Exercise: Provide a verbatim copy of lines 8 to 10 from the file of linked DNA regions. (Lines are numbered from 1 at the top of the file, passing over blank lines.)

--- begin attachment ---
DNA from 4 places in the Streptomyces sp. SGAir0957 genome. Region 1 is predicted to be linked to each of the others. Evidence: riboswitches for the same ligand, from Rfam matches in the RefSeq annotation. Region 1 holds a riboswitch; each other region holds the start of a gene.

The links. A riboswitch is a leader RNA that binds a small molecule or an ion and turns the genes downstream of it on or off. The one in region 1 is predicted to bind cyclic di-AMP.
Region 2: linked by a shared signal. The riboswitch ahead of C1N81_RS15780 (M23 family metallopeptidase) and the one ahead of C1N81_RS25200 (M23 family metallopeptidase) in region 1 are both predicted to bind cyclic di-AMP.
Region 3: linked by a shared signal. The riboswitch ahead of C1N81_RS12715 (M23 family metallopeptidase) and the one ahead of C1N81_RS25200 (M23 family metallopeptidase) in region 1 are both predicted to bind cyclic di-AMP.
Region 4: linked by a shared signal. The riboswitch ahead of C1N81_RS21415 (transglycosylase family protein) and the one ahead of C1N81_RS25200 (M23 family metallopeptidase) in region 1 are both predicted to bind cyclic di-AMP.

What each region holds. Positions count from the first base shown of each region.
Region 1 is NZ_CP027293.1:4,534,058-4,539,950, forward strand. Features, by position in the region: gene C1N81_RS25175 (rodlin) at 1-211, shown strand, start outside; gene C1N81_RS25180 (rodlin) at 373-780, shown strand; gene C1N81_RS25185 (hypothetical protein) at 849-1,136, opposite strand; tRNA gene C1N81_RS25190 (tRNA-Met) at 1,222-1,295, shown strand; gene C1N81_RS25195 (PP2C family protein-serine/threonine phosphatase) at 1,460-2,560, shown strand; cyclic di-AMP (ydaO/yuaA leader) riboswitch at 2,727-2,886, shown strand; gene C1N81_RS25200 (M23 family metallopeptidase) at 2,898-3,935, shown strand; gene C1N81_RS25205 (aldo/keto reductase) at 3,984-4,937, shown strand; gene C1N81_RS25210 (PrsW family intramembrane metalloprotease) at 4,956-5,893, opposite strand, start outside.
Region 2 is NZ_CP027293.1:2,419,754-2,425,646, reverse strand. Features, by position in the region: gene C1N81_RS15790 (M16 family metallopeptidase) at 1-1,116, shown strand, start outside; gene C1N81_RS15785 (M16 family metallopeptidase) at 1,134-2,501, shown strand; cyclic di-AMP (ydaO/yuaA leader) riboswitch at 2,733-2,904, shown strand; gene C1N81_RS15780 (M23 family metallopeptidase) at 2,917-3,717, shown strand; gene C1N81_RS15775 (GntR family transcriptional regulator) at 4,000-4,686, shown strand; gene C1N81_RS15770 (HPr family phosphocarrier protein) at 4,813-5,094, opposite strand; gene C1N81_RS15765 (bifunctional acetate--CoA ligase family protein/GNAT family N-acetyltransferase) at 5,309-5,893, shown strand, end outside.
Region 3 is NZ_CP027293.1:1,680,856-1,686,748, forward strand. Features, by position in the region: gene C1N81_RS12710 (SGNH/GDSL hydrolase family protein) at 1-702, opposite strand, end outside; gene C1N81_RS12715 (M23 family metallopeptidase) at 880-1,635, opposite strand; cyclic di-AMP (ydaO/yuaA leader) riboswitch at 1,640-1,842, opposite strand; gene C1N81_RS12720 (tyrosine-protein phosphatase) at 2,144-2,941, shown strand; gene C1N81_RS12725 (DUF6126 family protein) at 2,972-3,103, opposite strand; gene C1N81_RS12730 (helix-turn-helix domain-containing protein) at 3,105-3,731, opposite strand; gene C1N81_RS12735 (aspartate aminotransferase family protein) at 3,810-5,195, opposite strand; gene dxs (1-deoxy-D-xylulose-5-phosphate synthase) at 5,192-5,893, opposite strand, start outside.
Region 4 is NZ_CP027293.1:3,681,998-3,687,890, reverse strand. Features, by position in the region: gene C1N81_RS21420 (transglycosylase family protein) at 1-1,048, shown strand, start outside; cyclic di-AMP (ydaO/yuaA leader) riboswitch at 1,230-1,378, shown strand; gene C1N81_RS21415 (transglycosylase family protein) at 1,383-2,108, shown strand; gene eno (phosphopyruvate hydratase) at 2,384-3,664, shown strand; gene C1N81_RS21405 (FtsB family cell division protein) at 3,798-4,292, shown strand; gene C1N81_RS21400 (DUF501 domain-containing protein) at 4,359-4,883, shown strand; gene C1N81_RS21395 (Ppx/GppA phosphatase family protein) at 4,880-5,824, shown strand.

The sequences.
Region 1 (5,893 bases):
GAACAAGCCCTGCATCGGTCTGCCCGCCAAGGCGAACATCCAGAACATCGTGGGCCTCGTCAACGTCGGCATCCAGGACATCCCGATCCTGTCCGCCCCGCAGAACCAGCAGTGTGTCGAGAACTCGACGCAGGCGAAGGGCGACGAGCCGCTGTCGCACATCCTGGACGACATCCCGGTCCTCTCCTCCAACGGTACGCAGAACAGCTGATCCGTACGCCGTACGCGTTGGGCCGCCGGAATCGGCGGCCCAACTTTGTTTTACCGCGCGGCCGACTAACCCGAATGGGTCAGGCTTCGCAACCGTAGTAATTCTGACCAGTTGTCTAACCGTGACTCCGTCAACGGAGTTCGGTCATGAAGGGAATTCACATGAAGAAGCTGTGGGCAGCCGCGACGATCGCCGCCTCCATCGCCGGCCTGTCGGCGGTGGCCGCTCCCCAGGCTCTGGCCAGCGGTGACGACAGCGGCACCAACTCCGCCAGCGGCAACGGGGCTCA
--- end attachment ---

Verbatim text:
Region 2 is NZ_CP027293.1:2,419,754-2,425,646, reverse strand. Features, by position in the region: gene C1N81_RS15790 (M16 family metallopeptidase) at 1-1,116, shown strand, start outside; gene C1N81_RS15785 (M16 family metallopeptidase) at 1,134-2,501, shown strand; cyclic di-AMP (ydaO/yuaA leader) riboswitch at 2,733-2,904, shown strand; gene C1N81_RS15780 (M23 family metallopeptidase) at 2,917-3,717, shown strand; gene C1N81_RS15775 (GntR family transcriptional regulator) at 4,000-4,686, shown strand; gene C1N81_RS15770 (HPr family phosphocarrier protein) at 4,813-5,094, opposite strand; gene C1N81_RS15765 (bifunctional acetate--CoA ligase family protein/GNAT family N-acetyltransferase) at 5,309-5,893, shown strand, end outside.
Region 3 is NZ_CP027293.1:1,680,856-1,686,748, forward strand. Features, by position in the region: gene C1N81_RS12710 (SGNH/GDSL hydrolase family protein) at 1-702, opposite strand, end outside; gene C1N81_RS12715 (M23 family metallopeptidase) at 880-1,635, opposite strand; cyclic di-AMP (ydaO/yuaA leader) riboswitch at 1,640-1,842, opposite strand; gene C1N81_RS12720 (tyrosine-protein phosphatase) at 2,144-2,941, shown strand; gene C1N81_RS12725 (DUF6126 family protein) at 2,972-3,103, opposite strand; gene C1N81_RS12730 (helix-turn-helix domain-containing protein) at 3,105-3,731, opposite strand; gene C1N81_RS12735 (aspartate aminotransferase family protein) at 3,810-5,195, opposite strand; gene dxs (1-deoxy-D-xylulose-5-phosphate synthase) at 5,192-5,893, opposite strand, start outside.
Region 4 is NZ_CP027293.1:3,681,998-3,687,890, reverse strand. Features, by position in the region: gene C1N81_RS21420 (transglycosylase family protein) at 1-1,048, shown strand, start outside; cyclic di-AMP (ydaO/yuaA leader) riboswitch at 1,230-1,378, shown strand; gene C1N81_RS21415 (transglycosylase family protein) at 1,383-2,108, shown strand; gene eno (phosphopyruvate hydratase) at 2,384-3,664, shown strand; gene C1N81_RS21405 (FtsB family cell division protein) at 3,798-4,292, shown strand; gene C1N81_RS21400 (DUF501 domain-containing protein) at 4,359-4,883, shown strand; gene C1N81_RS21395 (Ppx/GppA phosphatase family protein) at 4,880-5,824, shown strand.